Index Movements

20 Index numbers in the publication are constructed on a quarterly basis with a reference base of September quarter 1997 = 100.0. Movements in indexes from one period to another can be expressed either as changes in index points or as percentage changes. In the publication, percentage changes are calculated to illustrate three different kinds of movements in indexes:
    • movements between consecutive quarters;
    • movements between corresponding quarters of consecutive years; and
    • movements between consecutive financial years.

The following example illustrates the method of calculating changes in index points and percentage changes between any two periods:

    Total hourly rates of pay excluding bonuses, Australia (a)
Index numbers
    March quarter 2002
115.2
    less December quarter 2001
114.4
    Change in index points
0.8
    Percentage change =
0.8
x 100 = 0.7%
114.4
    (a) Figures from Table 1 of 6345.0.


Financial Year Indexes

21 Index numbers for financial years are calculated as simple (arithmetic) averages of the four quarterly index numbers for the financial year. As the Wage Cost Index was first published with a reference base of September quarter 1997 = 100.0, the first financial year index number that can be calculated is for 1997-98. Consequently, the first percentage change between financial years that can be calculated is between 1997-98 and 1998-99. The following example illustrates the method of calculating the most recent financial year index numbers:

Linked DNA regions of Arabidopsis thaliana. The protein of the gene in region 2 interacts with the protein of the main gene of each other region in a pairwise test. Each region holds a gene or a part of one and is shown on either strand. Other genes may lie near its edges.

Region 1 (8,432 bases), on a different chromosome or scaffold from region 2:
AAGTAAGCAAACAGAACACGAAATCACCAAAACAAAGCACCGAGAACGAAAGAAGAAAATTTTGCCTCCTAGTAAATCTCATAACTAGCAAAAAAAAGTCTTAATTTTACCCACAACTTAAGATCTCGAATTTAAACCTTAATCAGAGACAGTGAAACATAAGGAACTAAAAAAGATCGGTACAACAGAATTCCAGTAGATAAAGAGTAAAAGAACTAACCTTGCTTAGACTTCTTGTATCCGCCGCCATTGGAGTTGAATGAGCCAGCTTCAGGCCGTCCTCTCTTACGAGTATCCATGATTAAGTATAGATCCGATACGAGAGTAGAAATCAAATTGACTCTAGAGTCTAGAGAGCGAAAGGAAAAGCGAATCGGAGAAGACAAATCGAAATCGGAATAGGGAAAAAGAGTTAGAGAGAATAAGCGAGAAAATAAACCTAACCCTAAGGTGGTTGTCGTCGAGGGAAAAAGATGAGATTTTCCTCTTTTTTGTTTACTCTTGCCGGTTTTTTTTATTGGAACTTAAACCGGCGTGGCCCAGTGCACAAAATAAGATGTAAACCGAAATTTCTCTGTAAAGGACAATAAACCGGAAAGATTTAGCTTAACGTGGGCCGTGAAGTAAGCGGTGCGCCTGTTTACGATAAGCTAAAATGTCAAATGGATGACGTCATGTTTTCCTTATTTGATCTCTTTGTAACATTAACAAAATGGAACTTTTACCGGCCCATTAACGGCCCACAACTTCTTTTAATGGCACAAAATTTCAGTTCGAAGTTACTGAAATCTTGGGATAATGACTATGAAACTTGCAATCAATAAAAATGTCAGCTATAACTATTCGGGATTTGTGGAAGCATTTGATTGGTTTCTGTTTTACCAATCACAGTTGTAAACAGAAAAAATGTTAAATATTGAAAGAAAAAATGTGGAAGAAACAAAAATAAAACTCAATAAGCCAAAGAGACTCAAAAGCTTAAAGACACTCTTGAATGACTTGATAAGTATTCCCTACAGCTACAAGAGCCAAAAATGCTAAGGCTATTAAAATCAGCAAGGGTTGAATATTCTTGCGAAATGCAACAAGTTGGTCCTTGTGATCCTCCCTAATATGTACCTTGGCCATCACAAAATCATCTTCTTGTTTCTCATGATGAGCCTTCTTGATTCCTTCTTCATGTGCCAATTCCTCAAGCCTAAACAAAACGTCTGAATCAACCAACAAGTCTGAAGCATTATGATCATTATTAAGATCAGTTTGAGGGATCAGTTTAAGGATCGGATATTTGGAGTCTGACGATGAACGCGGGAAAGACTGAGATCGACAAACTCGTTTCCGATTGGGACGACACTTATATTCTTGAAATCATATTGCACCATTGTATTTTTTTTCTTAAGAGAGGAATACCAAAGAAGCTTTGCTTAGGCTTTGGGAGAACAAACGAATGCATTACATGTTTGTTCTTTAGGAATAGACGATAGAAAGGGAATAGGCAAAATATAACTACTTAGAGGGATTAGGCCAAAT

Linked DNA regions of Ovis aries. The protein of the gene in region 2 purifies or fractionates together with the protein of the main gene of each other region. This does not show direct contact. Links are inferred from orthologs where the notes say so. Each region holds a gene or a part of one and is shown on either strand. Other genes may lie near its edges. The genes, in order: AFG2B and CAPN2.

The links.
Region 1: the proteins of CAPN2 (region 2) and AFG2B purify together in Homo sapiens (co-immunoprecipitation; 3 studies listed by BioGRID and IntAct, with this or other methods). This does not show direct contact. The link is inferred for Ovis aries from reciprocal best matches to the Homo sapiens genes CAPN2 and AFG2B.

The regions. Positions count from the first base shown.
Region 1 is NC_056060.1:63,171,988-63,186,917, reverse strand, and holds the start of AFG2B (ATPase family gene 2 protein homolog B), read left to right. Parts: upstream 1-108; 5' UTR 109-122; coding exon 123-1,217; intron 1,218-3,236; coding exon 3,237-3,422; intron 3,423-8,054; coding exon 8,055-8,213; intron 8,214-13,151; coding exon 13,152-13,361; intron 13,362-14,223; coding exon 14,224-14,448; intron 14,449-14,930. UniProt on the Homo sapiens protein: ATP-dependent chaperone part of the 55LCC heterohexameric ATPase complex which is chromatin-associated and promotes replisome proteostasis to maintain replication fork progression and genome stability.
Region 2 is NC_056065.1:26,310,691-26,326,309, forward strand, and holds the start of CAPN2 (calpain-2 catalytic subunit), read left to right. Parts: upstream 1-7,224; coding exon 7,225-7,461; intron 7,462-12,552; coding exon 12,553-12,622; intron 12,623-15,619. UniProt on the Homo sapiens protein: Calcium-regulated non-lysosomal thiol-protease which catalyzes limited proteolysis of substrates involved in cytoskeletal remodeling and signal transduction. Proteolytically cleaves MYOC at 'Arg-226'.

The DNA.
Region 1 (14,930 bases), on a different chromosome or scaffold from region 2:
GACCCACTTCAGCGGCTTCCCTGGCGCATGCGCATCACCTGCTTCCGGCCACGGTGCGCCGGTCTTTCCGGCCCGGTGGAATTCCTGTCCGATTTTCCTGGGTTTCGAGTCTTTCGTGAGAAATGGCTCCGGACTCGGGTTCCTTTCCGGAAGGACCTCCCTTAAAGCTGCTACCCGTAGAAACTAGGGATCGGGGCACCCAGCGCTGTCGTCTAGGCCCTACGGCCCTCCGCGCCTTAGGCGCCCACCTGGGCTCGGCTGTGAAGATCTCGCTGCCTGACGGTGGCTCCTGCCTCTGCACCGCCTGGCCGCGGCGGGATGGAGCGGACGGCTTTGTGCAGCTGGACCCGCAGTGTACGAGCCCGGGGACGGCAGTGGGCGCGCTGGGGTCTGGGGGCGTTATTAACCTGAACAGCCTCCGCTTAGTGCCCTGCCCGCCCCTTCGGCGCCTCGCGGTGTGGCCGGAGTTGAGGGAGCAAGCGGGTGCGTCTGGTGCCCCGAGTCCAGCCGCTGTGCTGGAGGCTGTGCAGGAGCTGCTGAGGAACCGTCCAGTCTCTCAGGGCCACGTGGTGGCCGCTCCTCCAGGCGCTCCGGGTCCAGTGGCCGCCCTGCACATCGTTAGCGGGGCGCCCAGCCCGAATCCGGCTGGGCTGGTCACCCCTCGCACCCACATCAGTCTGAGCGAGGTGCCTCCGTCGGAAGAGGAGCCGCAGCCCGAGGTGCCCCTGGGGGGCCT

Total hourly rates of pay excluding bonuses, Australia (a)
Index numbers
    September quarter 2000
109.7
    plus December quarter 2000
110.6
    plus March quarter 2001
111.7
    plus June quarter 2001
112.4
    Financial year 2000-2001 =
444.4
= 111.1
4
    (a) Figures from Table 1 of 6345.0.

Percentage changes between any two financial year index numbers can be calculated using the method outlined in paragraph 20 above.



REVISIONS TO INDEXES


22 Index numbers will be released as final figures at the time they are first published. Revisions will only occur in exceptional circumstances.


RELIABILITY OF THE INDEXES


23 Since the index numbers are based on information relating to a sample of employee jobs, they are subject to sampling error. That is, they may differ from figures that would have resulted had all the in-scope employee jobs in the labour market been included in the collection. Estimates of the magnitude of sampling error of index numbers will not be available until the WCI has been operating for a sufficient number of quarters to enable meaningful estimates to be calculated.